"Problems expressing anger can translate into eating disorders and increased weight, which leads to a high risk of cardiovascular disease at a young age," said William H. Mueller, Ph.D., lead author of the study and professor of behavioral science at the University of Texas Health Science Center at Houston, School of Public Health.
In the mid-1990s, investigators at the university conducted a pilot study in which they found a strong association between body mass index and internalized anger in teen-agers. The association was stronger in girls than in boys.
Project HeartBeat! is a longitudinal study of children aged 8 to 18 that observes the development of cardiac structure and function in adolescence. As part of the study, Mueller and colleagues followed the eldest children -- a group of 160 (14 to 17 year-olds) -- for three years. Most were white; about 20 percent were black.
Researchers measured body mass index (BMI), obtained by dividing height squared by weight, at baseline and during the study period. The teenagers also completed the State-Trait Anger Expression Inventory (STAXI) to gauge anger levels, which measured "anger-in," "anger-out," "anger control" and "anger expression."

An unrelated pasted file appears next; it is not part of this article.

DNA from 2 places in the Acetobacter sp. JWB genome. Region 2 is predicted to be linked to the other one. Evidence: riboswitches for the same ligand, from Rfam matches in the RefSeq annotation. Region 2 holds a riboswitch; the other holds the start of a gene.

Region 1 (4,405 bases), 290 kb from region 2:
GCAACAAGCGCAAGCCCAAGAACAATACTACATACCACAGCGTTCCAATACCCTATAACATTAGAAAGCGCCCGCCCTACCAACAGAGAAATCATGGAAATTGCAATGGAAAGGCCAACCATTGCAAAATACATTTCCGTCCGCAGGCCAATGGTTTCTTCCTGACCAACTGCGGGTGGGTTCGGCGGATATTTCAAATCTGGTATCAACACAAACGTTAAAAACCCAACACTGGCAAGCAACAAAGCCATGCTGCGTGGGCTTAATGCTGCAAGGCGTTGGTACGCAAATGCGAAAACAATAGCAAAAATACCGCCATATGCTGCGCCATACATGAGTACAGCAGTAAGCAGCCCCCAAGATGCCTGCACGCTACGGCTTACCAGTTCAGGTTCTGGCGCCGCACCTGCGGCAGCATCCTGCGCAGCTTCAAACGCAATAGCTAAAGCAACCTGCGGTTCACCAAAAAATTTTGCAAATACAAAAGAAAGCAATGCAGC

"Anger in" is not expressing feelings out of fear of what other people will think, Mueller said. "Anger out" is yelling, slamming doors and other aggressive behaviors. The "anger control "score measured the level of maturity and healthy expression of feelings. The "anger expression" score is calculated by adding the "anger in" score with the "anger out" score and dividing that number by the "anger control" score.